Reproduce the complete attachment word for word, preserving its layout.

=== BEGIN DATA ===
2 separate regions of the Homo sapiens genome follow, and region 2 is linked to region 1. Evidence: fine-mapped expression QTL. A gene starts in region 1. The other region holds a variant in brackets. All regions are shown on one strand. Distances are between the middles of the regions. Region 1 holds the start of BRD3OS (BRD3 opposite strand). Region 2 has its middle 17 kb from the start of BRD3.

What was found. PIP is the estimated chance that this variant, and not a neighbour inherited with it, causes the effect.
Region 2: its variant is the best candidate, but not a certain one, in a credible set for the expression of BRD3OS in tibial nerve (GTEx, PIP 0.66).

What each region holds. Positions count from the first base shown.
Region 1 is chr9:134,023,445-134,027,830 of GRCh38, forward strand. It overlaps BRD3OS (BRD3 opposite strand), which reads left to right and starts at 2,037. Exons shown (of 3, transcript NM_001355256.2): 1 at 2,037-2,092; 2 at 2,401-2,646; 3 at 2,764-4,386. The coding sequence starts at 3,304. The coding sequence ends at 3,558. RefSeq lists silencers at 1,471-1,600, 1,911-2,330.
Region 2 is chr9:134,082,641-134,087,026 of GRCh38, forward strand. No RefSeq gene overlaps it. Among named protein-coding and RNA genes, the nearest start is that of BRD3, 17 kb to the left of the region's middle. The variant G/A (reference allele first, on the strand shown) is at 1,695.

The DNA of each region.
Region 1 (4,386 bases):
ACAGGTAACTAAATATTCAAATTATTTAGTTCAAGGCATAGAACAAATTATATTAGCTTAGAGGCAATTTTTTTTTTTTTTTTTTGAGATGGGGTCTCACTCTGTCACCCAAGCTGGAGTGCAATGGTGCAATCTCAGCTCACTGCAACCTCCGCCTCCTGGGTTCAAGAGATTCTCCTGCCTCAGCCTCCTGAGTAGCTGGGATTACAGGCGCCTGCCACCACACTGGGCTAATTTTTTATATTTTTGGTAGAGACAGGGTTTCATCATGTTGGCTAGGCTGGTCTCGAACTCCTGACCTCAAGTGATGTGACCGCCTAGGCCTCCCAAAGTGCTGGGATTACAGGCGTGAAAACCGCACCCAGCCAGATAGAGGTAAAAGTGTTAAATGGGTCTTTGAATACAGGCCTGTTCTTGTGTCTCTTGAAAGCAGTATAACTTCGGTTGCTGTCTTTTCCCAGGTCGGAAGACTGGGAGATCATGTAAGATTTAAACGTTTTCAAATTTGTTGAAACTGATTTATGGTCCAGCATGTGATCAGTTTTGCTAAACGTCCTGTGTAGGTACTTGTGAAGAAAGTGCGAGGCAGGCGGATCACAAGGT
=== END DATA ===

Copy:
2 separate regions of the Homo sapiens genome follow, and region 2 is linked to region 1. Evidence: fine-mapped expression QTL. A gene starts in region 1. The other region holds a variant in brackets. All regions are shown on one strand. Distances are between the middles of the regions. Region 1 holds the start of BRD3OS (BRD3 opposite strand). Region 2 has its middle 17 kb from the start of BRD3.

What was found. PIP is the estimated chance that this variant, and not a neighbour inherited with it, causes the effect.
Region 2: its variant is the best candidate, but not a certain one, in a credible set for the expression of BRD3OS in tibial nerve (GTEx, PIP 0.66).

What each region holds. Positions count from the first base shown.
Region 1 is chr9:134,023,445-134,027,830 of GRCh38, forward strand. It overlaps BRD3OS (BRD3 opposite strand), which reads left to right and starts at 2,037. Exons shown (of 3, transcript NM_001355256.2): 1 at 2,037-2,092; 2 at 2,401-2,646; 3 at 2,764-4,386. The coding sequence starts at 3,304. The coding sequence ends at 3,558. RefSeq lists silencers at 1,471-1,600, 1,911-2,330.
Region 2 is chr9:134,082,641-134,087,026 of GRCh38, forward strand. No RefSeq gene overlaps it. Among named protein-coding and RNA genes, the nearest start is that of BRD3, 17 kb to the left of the region's middle. The variant G/A (reference allele first, on the strand shown) is at 1,695.

The DNA of each region.
Region 1 (4,386 bases):
ACAGGTAACTAAATATTCAAATTATTTAGTTCAAGGCATAGAACAAATTATATTAGCTTAGAGGCAATTTTTTTTTTTTTTTTTTGAGATGGGGTCTCACTCTGTCACCCAAGCTGGAGTGCAATGGTGCAATCTCAGCTCACTGCAACCTCCGCCTCCTGGGTTCAAGAGATTCTCCTGCCTCAGCCTCCTGAGTAGCTGGGATTACAGGCGCCTGCCACCACACTGGGCTAATTTTTTATATTTTTGGTAGAGACAGGGTTTCATCATGTTGGCTAGGCTGGTCTCGAACTCCTGACCTCAAGTGATGTGACCGCCTAGGCCTCCCAAAGTGCTGGGATTACAGGCGTGAAAACCGCACCCAGCCAGATAGAGGTAAAAGTGTTAAATGGGTCTTTGAATACAGGCCTGTTCTTGTGTCTCTTGAAAGCAGTATAACTTCGGTTGCTGTCTTTTCCCAGGTCGGAAGACTGGGAGATCATGTAAGATTTAAACGTTTTCAAATTTGTTGAAACTGATTTATGGTCCAGCATGTGATCAGTTTTGCTAAACGTCCTGTGTAGGTACTTGTGAAGAAAGTGCGAGGCAGGCGGATCACAAGGT